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Smartphones, Parenting, and Struggling to Set a Good Example

By Summer Adams
Buddhistdoor Global | 2018-10-12 |
The children play with an iPad during a ceremony. Image courtesy of Henrique GasperThe children play with an iPad during a ceremony. Image courtesy of Henrique Gasper

Finding a balance between practicing mindfulness and using my smartphone (often too much) has been a challenge for me. Although I am aware of the preciousness of this human rebirth with its abundance of potential, I often find myself spaced out, flicking through endless virtual threads. Each day when I wake up I try to remember and rejoice at how precious this day is, but too often it doesn’t take long before I find myself scrolling through random images on my phone, at times an image of someone I hardly know who is on holiday on the other side of the world, an image of a plate of food, a ceremony, the list goes on. My daughter may come bouncing over, asking, “Who’s that? Where’s that?” When she approaches me I usually put down the phone to engage with her, but in the next moment she has picked it up and is scrolling through just as I was just a moment earlier.

Earlier this year, during the breaks between the ceremonies at Khadro Ling, I would often come home to a house full of Dharma kids. The teenagers and pre-teens would be on their cell phones and the younger children would be sharing, or sometimes fighting over, iPads and other tablets. My husband cautioned them: “This is not the Wi-Fi lounge, and no violent video games are allowed!” Soon after that. Amaya started asking, “How old do I have to be to have my own phone?”

Another day, Leela picked up a flat wooden toy and sat hunched over poking at it. She then exclaimed, “Look, Im mommy working!” If we want our children to grow up more conscientious, kind, and focused then we must reflect on our own use of smartphones and tablets and try to set a good example. I tell myself that to teach healthy habits in terms of technology, I must start by adjusting my own.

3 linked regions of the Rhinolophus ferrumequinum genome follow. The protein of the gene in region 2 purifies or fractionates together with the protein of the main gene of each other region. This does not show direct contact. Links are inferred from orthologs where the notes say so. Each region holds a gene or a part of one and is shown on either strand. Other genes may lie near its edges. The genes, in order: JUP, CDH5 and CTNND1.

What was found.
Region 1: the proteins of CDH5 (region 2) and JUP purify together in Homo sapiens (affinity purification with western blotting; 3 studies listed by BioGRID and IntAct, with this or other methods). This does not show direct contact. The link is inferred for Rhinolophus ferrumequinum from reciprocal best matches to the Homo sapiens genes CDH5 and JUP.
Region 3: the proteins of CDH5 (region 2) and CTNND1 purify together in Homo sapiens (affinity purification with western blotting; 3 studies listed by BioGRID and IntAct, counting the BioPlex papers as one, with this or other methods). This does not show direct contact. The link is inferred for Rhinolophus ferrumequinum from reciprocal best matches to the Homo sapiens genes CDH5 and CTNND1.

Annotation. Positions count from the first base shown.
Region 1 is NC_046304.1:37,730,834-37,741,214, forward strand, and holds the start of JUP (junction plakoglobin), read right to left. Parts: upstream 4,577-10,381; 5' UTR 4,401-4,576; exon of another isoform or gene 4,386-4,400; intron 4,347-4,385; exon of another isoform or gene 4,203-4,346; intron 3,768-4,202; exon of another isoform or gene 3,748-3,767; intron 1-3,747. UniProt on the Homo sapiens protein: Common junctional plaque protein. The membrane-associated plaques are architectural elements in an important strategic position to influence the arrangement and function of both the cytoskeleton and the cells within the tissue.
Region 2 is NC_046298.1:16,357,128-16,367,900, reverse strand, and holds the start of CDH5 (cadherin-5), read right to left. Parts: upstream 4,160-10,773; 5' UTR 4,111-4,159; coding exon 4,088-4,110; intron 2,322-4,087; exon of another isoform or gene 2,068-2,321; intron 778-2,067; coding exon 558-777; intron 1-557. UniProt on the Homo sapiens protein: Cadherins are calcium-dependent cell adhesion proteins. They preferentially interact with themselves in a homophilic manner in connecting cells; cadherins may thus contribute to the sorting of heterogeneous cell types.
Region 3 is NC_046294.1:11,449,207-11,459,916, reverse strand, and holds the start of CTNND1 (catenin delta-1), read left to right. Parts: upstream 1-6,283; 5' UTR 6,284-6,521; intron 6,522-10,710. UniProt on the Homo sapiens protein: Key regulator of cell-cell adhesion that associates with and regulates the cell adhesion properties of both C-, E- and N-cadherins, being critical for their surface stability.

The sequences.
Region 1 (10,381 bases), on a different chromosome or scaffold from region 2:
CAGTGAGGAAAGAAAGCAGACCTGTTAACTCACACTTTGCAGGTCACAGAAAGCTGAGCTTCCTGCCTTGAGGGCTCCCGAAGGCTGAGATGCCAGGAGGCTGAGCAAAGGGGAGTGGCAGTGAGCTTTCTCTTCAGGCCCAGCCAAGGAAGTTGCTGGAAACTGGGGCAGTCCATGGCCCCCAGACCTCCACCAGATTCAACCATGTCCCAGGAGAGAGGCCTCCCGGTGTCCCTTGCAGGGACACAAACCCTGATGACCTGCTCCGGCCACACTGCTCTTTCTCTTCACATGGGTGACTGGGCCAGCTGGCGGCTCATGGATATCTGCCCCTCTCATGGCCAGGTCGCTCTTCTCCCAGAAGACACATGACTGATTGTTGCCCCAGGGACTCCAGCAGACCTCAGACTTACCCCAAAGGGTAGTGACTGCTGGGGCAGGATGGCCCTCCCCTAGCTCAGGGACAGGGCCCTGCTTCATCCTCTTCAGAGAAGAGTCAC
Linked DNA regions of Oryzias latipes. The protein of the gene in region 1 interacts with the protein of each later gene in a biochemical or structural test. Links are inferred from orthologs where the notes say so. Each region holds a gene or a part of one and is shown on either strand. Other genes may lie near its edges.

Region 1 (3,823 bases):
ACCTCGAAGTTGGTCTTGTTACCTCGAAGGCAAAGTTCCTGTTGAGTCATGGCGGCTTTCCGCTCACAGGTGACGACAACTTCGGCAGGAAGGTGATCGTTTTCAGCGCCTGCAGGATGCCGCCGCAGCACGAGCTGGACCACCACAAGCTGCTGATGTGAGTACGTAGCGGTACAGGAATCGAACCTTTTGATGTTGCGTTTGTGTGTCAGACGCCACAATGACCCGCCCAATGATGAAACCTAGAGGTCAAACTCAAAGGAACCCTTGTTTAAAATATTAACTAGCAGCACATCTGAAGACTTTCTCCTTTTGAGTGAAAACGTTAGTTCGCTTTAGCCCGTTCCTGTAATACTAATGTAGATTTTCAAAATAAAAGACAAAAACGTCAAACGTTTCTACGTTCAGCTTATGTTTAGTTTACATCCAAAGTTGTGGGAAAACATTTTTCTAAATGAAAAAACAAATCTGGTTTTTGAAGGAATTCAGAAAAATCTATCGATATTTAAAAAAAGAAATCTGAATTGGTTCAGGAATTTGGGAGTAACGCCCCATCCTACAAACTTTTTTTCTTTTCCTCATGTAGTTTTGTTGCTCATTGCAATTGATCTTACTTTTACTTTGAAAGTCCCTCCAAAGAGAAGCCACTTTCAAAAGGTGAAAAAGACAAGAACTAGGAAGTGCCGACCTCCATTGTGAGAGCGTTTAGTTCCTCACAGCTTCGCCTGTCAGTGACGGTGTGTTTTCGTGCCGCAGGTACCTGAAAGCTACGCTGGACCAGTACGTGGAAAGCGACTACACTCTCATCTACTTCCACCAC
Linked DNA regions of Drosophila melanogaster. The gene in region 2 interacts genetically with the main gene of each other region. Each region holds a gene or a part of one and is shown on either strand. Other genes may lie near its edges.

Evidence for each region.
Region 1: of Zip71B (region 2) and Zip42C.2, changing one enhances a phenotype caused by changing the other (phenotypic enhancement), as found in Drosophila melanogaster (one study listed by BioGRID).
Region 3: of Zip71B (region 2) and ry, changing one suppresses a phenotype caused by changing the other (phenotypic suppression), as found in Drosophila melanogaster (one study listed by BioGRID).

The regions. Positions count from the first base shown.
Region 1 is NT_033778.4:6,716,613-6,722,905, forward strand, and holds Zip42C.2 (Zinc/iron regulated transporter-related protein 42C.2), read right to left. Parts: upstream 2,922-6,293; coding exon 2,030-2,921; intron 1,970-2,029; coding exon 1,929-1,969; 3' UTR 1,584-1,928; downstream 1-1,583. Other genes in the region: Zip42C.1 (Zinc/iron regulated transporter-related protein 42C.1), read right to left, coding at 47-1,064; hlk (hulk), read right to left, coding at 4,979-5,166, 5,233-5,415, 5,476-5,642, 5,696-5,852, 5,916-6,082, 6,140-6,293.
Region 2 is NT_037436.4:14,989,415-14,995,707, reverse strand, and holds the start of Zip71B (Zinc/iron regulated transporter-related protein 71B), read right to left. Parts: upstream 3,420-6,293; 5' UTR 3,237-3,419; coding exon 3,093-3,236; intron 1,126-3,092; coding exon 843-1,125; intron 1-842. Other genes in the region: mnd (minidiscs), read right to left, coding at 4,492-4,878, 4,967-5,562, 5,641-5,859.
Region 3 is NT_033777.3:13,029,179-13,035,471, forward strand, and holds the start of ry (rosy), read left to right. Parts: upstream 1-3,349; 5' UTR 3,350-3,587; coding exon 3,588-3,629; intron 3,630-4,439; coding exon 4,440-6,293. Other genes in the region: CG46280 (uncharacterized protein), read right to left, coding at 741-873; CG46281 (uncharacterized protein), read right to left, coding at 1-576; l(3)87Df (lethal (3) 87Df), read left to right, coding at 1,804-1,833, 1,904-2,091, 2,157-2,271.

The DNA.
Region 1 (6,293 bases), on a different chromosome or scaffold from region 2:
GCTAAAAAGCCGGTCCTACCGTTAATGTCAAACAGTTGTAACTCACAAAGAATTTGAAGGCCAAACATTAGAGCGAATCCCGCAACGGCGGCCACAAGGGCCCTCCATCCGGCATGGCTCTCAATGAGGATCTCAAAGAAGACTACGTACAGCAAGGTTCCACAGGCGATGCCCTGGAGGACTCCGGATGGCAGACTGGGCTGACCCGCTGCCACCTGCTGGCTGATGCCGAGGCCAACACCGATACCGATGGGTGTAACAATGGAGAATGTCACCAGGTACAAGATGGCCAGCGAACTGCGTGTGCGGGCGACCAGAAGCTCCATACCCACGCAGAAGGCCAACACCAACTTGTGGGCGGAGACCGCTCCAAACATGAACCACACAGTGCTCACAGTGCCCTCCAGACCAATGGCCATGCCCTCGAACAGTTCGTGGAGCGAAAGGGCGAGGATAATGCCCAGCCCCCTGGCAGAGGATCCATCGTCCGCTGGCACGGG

Our smartphones have almost become extensions of our bodies; if forgotten somewhere, we feel as if we are missing something essential to our being. Often during an evening meditation session, I find myself with the urge to press that singular button. It takes discipline to keep a daily meditation practice while raising a family, and now I find that it is my smartphone habits that are adding another challenge. It makes me wonder how the next generation will manage?

Maybe smartphones will have lost their novelty, but their distractive properties are something to consider. Not too long ago, it was considered taboo to leave your children plopped down in front of the television all day, and new parents would confidently state, “I will never do that.” That is, until you find yourself putting on a cartoon just so that you can be free to cook dinner. Recently, I let Amaya and Leela download a game onto my phone, while I’d previously had a strict no-games-on-mommy’s-phone rule. But we were out and it seemed helpful. Before I knew it there was not one but five games on my phone and Amaya and Leela were fighting over the device.

In his teachings, Chagdud Rinpoche has, again and again, emphasized the importance of integrating our Buddhist practice into daily life. During longer retreats Rinpoche would include work sessions with different projects such as painting and cleaning. I remember how exciting it was to pay attention to my mind during the work, like discovering a sacred kind of challenge. Those work sessions were unlike any previous work because I was applying attentiveness and maintaining my focus. It seems like the term mindfulness has become so mainstream that we don’t credit it as the incredible Buddhist method that it is.

Practicing mindfulness in daily life, with work and with our children, is a real game changer, especially when dealing with stress, negative emotions, and general distractions. The sophisticated distraction of my phone hasn’t made keeping a fresh mindful presence any easier.

I am reminded, again and again, that teaching our children starts with our own example. If we wish that our children learn to be present, we must be present. If we wish for them to learn beneficial habits, we must first exercise healthy habits. For modern-day Buddhists and parents, our phone habits are an issue. Buddhist practice works directly with the mind and indulging in the constant distraction of our phones makes it hard to practice mindfulness. Setting a routine and guidelines has been a good start for me. It has been helpful to take some time and figure out what is practical and what isn’t necessary, what is beneficial and what isn’t.

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